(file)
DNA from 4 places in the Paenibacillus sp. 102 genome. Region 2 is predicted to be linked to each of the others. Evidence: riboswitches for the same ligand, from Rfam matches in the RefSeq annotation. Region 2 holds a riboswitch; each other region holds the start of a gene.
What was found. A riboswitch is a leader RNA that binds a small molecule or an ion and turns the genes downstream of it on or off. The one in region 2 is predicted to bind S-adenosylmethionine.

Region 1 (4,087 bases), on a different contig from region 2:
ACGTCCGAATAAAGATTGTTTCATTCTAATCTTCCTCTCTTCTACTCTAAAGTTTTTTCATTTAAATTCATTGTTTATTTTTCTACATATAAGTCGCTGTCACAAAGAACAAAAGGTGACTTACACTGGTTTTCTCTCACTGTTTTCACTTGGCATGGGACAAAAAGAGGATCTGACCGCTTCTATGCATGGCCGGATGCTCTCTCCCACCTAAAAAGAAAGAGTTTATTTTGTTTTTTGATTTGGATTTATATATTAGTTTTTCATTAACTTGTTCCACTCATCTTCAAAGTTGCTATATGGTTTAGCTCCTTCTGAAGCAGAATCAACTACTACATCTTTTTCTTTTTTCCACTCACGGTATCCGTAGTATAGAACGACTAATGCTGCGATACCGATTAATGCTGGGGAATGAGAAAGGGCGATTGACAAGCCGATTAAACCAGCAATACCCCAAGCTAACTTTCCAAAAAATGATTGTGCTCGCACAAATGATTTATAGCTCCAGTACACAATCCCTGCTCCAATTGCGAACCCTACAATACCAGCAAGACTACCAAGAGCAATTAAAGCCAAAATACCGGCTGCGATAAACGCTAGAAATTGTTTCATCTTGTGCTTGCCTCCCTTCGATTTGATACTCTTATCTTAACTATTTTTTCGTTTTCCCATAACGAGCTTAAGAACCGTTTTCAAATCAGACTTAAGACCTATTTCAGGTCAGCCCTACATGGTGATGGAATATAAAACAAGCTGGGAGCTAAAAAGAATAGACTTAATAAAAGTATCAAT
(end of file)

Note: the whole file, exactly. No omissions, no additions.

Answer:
DNA from 4 places in the Paenibacillus sp. 102 genome. Region 2 is predicted to be linked to each of the others. Evidence: riboswitches for the same ligand, from Rfam matches in the RefSeq annotation. Region 2 holds a riboswitch; each other region holds the start of a gene.
What was found. A riboswitch is a leader RNA that binds a small molecule or an ion and turns the genes downstream of it on or off. The one in region 2 is predicted to bind S-adenosylmethionine.

Region 1 (4,087 bases), on a different contig from region 2:
ACGTCCGAATAAAGATTGTTTCATTCTAATCTTCCTCTCTTCTACTCTAAAGTTTTTTCATTTAAATTCATTGTTTATTTTTCTACATATAAGTCGCTGTCACAAAGAACAAAAGGTGACTTACACTGGTTTTCTCTCACTGTTTTCACTTGGCATGGGACAAAAAGAGGATCTGACCGCTTCTATGCATGGCCGGATGCTCTCTCCCACCTAAAAAGAAAGAGTTTATTTTGTTTTTTGATTTGGATTTATATATTAGTTTTTCATTAACTTGTTCCACTCATCTTCAAAGTTGCTATATGGTTTAGCTCCTTCTGAAGCAGAATCAACTACTACATCTTTTTCTTTTTTCCACTCACGGTATCCGTAGTATAGAACGACTAATGCTGCGATACCGATTAATGCTGGGGAATGAGAAAGGGCGATTGACAAGCCGATTAAACCAGCAATACCCCAAGCTAACTTTCCAAAAAATGATTGTGCTCGCACAAATGATTTATAGCTCCAGTACACAATCCCTGCTCCAATTGCGAACCCTACAATACCAGCAAGACTACCAAGAGCAATTAAAGCCAAAATACCGGCTGCGATAAACGCTAGAAATTGTTTCATCTTGTGCTTGCCTCCCTTCGATTTGATACTCTTATCTTAACTATTTTTTCGTTTTCCCATAACGAGCTTAAGAACCGTTTTCAAATCAGACTTAAGACCTATTTCAGGTCAGCCCTACATGGTGATGGAATATAAAACAAGCTGGGAGCTAAAAAGAATAGACTTAATAAAAGTATCAAT